Kimberly A. Keener, CEFM, manager of Facilities and Community Education for Robbinsville Public Schools (RPS) in New Jersey, indicates that germs’ real danger is in their invisibility. “If schools are clean, the perception is that they’re germ free, but that’s not necessarily true. In my district, water fountains are shined, but that’s not to say they’re germ free. Fortunately, we have minimal challenges. Sometimes we experience the opposite extreme, like having MRSA scares when students from other districts visit. Then we have an entirely different cleaning protocol, and it could even include wiping down school bus seats.”

Brock, too, is thorough about providing a clean and sanitary environment and shares how his organization does it via training. “We like to contribute to the education of teachers and students in fighting germs, which comes down to washing hands, when to wash, when to use sanitizer and what it combats, and what you can do at home to keep germs out of the school environment,” he says.

“On the custodial side,” Brock continues, “we have two-day training for new hires. And there’s ongoing, consistent training to reinforce techniques on cleaning restrooms, cafeterias, desks and other surfaces that students come into contact with often, reminding everyone that there are considerations for younger students, who spend a lot of time on the floor, and special needs students. It also includes what chemicals can be used where, and proper mixing and use of those chemicals. We’re reinforcing — weekly, monthly and quarterly — to understand what and why we’re combating. Annually, it amounts to 20 hours.”


“The most important thing you can do is not the cleaning itself, it’s the education about the need to reduce the spread of germs,” Brock continues, harkening back to Donofrio’s words. “If you’re effectively communicating what needs to be done and educating teams about good daily habits, then you’re really not going to have much problem keeping your buildings the way they need to be.”

Keener couldn’t agree more, and she should know since she was once a teacher. Her communication strategy involves building and maintaining strong relationships. “Big issues are usually brought to my attention through the school nurses,” she says. “They know best the overall health and wellness of students and staff, and they’re the first to know when there’s an issue related to a specific area of a school. My relationships with the nurses require special care always because of the nature of that office. I also stay in close contact with the athletic director and athletic trainer. And I have a good relationship with the food service director, who’s diligent about making sure food is properly transported and stored, and that equipment is in good working order to prevent foodborne illness.”

Keener notes that, ultimately, strong communication makes for constant awareness of what’s going on, which is especially important because the district employs two staff members and educates two children who have all had organ transplants. “You have to be aware,” she stresses, “of what you’re using to clean and what illnesses, such as chicken pox or hand, foot and mouth disease, are currently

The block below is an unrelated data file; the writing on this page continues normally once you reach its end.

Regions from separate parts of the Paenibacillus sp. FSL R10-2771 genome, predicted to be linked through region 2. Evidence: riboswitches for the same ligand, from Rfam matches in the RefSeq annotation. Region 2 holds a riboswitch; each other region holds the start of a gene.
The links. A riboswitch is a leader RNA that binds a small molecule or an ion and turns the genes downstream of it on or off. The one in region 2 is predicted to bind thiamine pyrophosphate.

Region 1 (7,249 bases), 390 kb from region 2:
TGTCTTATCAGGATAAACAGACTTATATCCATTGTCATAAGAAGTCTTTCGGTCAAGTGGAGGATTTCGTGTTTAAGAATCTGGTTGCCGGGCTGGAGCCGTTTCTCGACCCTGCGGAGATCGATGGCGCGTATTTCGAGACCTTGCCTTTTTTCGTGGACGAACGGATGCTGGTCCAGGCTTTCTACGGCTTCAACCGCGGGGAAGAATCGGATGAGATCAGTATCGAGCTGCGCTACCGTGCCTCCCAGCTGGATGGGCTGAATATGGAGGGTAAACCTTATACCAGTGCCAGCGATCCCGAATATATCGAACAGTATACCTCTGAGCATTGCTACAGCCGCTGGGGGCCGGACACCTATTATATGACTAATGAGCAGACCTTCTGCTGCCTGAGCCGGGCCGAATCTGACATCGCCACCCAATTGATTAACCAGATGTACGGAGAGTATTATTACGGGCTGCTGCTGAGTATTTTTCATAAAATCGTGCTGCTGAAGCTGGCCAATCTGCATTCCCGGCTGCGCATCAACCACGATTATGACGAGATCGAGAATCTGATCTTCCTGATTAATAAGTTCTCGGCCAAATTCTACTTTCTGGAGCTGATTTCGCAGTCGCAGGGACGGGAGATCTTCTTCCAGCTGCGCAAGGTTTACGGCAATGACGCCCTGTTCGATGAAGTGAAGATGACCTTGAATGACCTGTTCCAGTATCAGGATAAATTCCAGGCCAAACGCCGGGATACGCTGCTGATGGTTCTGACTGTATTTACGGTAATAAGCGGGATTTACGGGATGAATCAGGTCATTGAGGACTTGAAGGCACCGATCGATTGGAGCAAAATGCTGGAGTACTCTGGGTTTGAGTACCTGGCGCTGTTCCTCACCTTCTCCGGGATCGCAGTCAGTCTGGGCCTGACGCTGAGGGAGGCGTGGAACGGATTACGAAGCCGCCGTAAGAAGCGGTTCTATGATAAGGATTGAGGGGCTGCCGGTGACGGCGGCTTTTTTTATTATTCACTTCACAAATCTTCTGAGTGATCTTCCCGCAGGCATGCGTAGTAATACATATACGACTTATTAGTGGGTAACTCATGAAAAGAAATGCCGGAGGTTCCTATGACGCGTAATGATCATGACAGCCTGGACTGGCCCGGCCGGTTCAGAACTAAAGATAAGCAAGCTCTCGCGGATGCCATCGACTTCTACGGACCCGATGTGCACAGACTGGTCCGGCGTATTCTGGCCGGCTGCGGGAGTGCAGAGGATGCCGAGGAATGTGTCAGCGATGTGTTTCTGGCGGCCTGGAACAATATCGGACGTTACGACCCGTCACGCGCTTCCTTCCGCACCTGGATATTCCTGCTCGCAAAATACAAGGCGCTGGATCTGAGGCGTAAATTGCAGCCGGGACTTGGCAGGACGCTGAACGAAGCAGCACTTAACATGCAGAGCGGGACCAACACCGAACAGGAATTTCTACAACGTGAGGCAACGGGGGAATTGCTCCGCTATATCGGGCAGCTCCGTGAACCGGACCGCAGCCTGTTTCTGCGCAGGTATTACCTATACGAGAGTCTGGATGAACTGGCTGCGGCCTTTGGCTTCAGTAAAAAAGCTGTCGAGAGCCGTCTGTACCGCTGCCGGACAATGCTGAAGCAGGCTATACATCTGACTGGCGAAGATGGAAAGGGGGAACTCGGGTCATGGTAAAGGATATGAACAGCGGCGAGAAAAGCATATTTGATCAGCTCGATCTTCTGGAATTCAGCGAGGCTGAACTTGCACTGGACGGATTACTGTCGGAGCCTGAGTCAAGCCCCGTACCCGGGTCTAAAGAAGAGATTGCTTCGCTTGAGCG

in what building.”


There are plenty of resources available to help you reduce the number of germs in your schools. Donofrio offers two Web pages produced by NSF International. The first is how to clean the germiest kitchen items: The second is how to clean the germiest home items:

NSF International also developed the Website to teach children the proper way to wash their hands. The site contains a webisode, interactive games, educational materials for teachers and parents, and downloadable activities.

Keener recommends reaching out to vendors. “They are a wealth of knowledge and can provide samples and training. They’re a big part of our world.”

Finally, Keener recommends having a protocol in place for communicating an issue to the facilities manager or teachers. “For example,” she says, “if I notice that teachers are allowing an excessive amount of eating in their classrooms or have things they shouldn’t have in their classrooms, there should be established boundaries about who speaks to them, explaining why the situation must be improved. The ‘why’ is very important.”

Gerba himself proved an excellent source for this article. He notes that kitchens and offices are much cleaner than they were 20 years ago, thanks to the invention of disinfectant wipes. Wipes are effective when the surfaces they’re used to clean are allowed time to dry after the wiping. Disinfectant spray and cloth wiping isn’t quite as effective, perhaps because the spray is absorbed in the cloth. “The worst option,” he says, “is reusable cleaning cloths that are not disposable.”

Unlike our mothers-in-law, germs can’t be ignored. While they’re not welcome in the school environment, we have to first acknowledge that they’re going to be there and then deal with them in a firm manner that includes cleaning, training, communication and asking for help when necessary. It makes sense, especially the cleaning angle, as Gerba concludes: “Schools get paid by their states based on the number of students in attendance. You can reduce absenteeism rather dramatically by cleaning, so it’s cost-effective. If your custodial staff isn’t able to clean desk tops, have students do it every couple of days.”

This article originally appeared in the issue of .